CHRISTIAN-MUSLIM RELATIONS IN THE 21ST CENTURY,
JUN 20, 1997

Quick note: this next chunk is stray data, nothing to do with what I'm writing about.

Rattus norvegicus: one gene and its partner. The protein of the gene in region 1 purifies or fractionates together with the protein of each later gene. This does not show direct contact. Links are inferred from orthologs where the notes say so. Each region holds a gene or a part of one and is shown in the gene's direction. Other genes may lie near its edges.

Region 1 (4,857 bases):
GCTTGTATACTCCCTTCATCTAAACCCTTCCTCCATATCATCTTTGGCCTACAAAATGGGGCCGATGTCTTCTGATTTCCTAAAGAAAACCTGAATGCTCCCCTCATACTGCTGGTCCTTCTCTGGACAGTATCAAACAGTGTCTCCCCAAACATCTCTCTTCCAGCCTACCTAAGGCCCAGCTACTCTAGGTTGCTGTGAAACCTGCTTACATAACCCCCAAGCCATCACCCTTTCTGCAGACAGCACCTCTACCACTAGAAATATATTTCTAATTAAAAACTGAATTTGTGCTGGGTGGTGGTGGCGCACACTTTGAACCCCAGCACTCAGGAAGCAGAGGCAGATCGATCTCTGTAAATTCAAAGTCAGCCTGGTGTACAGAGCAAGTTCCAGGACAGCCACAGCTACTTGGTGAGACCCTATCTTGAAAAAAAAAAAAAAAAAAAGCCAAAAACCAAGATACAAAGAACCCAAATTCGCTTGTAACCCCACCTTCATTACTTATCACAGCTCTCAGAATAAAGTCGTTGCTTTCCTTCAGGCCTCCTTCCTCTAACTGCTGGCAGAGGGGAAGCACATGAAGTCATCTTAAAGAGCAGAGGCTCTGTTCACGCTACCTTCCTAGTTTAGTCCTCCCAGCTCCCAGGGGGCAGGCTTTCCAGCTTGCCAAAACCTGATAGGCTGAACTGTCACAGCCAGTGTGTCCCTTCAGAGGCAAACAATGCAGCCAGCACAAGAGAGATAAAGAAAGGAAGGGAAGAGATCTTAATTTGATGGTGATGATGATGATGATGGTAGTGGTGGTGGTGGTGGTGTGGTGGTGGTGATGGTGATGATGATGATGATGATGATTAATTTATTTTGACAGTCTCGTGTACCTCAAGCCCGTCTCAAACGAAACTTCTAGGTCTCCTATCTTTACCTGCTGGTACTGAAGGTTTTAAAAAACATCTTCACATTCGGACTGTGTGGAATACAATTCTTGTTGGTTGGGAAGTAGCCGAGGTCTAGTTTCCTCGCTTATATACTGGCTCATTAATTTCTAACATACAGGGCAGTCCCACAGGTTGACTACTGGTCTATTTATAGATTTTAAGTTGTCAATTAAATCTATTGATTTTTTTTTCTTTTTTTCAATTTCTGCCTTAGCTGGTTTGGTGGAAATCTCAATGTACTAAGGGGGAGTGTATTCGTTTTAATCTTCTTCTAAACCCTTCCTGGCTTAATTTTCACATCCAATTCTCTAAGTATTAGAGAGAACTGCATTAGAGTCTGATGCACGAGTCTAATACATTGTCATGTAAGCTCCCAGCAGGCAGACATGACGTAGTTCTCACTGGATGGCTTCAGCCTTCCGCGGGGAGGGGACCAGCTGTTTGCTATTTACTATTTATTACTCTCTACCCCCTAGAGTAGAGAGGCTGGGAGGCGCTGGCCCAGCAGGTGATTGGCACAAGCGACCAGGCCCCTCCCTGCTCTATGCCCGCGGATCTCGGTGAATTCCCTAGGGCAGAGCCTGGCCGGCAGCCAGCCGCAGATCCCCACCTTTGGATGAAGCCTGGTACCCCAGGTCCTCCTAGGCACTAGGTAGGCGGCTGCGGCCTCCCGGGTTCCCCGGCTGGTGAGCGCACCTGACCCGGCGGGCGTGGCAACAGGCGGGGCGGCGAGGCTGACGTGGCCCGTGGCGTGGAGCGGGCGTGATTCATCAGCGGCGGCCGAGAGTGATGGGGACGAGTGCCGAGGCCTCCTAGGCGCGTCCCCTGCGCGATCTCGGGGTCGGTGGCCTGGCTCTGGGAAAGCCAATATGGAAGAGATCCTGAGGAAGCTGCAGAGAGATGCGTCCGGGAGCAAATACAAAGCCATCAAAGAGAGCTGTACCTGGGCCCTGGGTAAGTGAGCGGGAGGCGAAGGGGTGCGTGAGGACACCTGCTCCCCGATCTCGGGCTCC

(VIS) - Cardinal Francis Arinze, president of the Pontifical Council for Inter-religious Dialogue, gave a talk entitled "Christian-Muslims Relations in the 21st Century" at the Center for Muslim- Christian Understanding at Georgetown University in Washington, D.C. on June 5. Following are excerpts from that speech: "Christians form about 33 percent of the total world population. Muslims number about 18 percent. That means that Christians and Muslims are more than a half of humanity. Moreover, theirs are the two religions most widespread geographically. ... What kind of relations do Muslims and Christians want in the next century? What are some of the obstacles and challenges to be reckoned with? What steps can be taken to overcome the obstacles or meet the challenges?" "May I make five suggestions on the kind of Christian-Muslim relations to be hoped for and worked for. "1. Knowledge of the other is the first requirement if one is to hope to build up relationships that will be respectful and fruitful. Goodwill is necessary, but it is not enough. A planned study of the other religion is required if interreligious relationships are not to stagnate at the superficial level of generalization and cliches. ... There are occasions or celebrations which favor mutual knowledge. ... Christians and Muslims can inform one another how they approach their period of fasting and how they celebrate their major religious feasts." "2. Correct information about the other will show Christians and Muslims that their two religions do share many beliefs. ... There are nonetheless fundamental differences. ... Also in the moral sphere there are points of convergence and divergence. There is common concern that religion occupy an adequate place in society, that materialism be overcome, that the institution of the family be upheld, that sexual permissiveness be opposed. Yet the concepts of law and society, of marriage and the family do not fully coincide." "3. Dialogue. ... Four forms of interreligious dialogue are generally identified: the whole area of relations across religious frontiers at the level of daily life in the family, ... interreligious cooperation such as assistance for refugees or victims of disasters. Dialogue of theological discourse is a third form. Finally, there is the exchange of religious experience together with the meeting of spiritualities." "4. Joint witness to shared values. ... There are some people who accuse religions of being at the root of rivalries and conflicts all along the corridors of history. ... No serious Christians or Muslims will accept such a view. ... (They must) live and interact in such a way that every person of good will see the falsity of such a deformation of the religions. ... Genuine religion is not the cause of hatred, tension or violence. Every religion worthy of the name teaches love of others." "5. Joint Promotion of Peace. ... Peace is necessary for individuals, within the same religious community, between two or more religions, between peoples and between states. Christians and Muslims have a duty to promote this tranquillity of order. No right-thinking Christian or Muslim today should support crusades or holy wars." "There are indeed obstacles and challenges. Let us mention a few. "1. The weight of the past. The present and the future also depend to some extent on the past. A community without memory is a community without future. Relations between Christians and Muslims have not always been peaceful and serene. ... The Second Vatican Council admits this and pleads for a new spirit." "2. Lack of self-criticism. Christians are taught by their religion to examine their conscience each day, ... to accept responsibility for any wrongs they may have done, and to repent and beg God for forgiveness. ... I would like to ask my Muslim friends whether in Islam there is a similar practice. Self- criticism is not a sign of weakness. It is really a proof of maturity. ... Where self--criticism is lacking, there is a tendency to be content with criticizing the others." "3. Manipulation of Religion by Politics. ... Since religious convictions are among the strongest of motivations, an unscrupulous politician may be tempted to use religion to attain political goals. It has happened in history that religion has been abused. ... This is sad. This is deplorable. It does no service to either religion or politics." "4. Religious Fanaticism or Extremism. Muslim-Christian relations are challenged and obstructed by religious fanaticism or extremism. The religious extremist or fanatic may be motivated by a desire to see his or her religion return to what is considered its original and pure state. ... Extremism is often characterized by an intransigent attitude towards co-religionists and others who hold different views." "5. Different approaches to human rights and especially to religious freedom. ... Christians see human beings as having been created in God's image and likeness. They are brothers and sisters of Christ, the Son of God made man. ...The Muslim vision is different. The human person is the servant of God. ... Christians see man as created by God with certain inalienable rights. Prominent among these is the right to religious freedom. ... Again, the Muslim view is somewhat different. Indeed, some predominantly Muslims countries have their reservations regarding the United Nations 1948 Universal Declaration of Human Rights, which they see as an expression of Western culture." "6. Reciprocity. The right to religious freedom applies to individuals and also to religious communities. It includes both the right to practice a religion and the right to share that religion with others ... (without) territorial boundaries. It applies to all countries whether they are predominantly Christian or Muslim. A religion should not ask for religious freedom for its followers in one country while denying the same right to other believers in a country where it is the religion of the majority. This is what reciprocity is all about." "Perhaps it is better and healthier to regard (the above) as challenges (instead of obstacles)." "Ways of Meeting Challenges. Healing of historical memories. The history of Muslim-Christian relations should be studied in all sincerity and truth. Past wrongs should be accepted and regretted. Pardon should be sought and given. ... Only a sincere study of the past also includes paying tribute to a religious community for its contribution(s) ... For example, Arabs, most of them Muslims, contributed to Western civilization. Christian communities were in the Middle East for centuries before the arrival of Islam, and Arabic culture owes much to them." Cardinal Arinze lists other ways of meeting these challenges: learning to exercise self-criticism, liberating religion from political manipulation, facing the phenomenon of religious extremism and promoting religious freedom. On this last point he stated: "Farseeing religious leaders and wise statesmen are needed to convince people that freedom of religion is one of the dearest of human rights and that no one should be prevented from exercising this right, provided that the just rights of other people are not violated." Additional ways of answering the challenges to better Christian-Muslim relations include: Promotion of justice and development, more attention to the spiritual dimension and joint concern over the use of the earth's resources. "Poverty, underdevelopment, injustice and corruption are fertile grounds for the rise or growth of extremist religious tendencies. ... The effective response is ... a joint commitment of Christians and Muslims, and other citizens, to justice, development, sound economic programs, honesty in private and public life." "Joint concern over the use of the earth's resources. The experts tell us that 20 percent of humanity consumes 80 percent of the earth's resources. ... Here is a rich area for Christian-Muslim collaboration in the forthcoming century in a world in which peoples realize more and more their interdependence."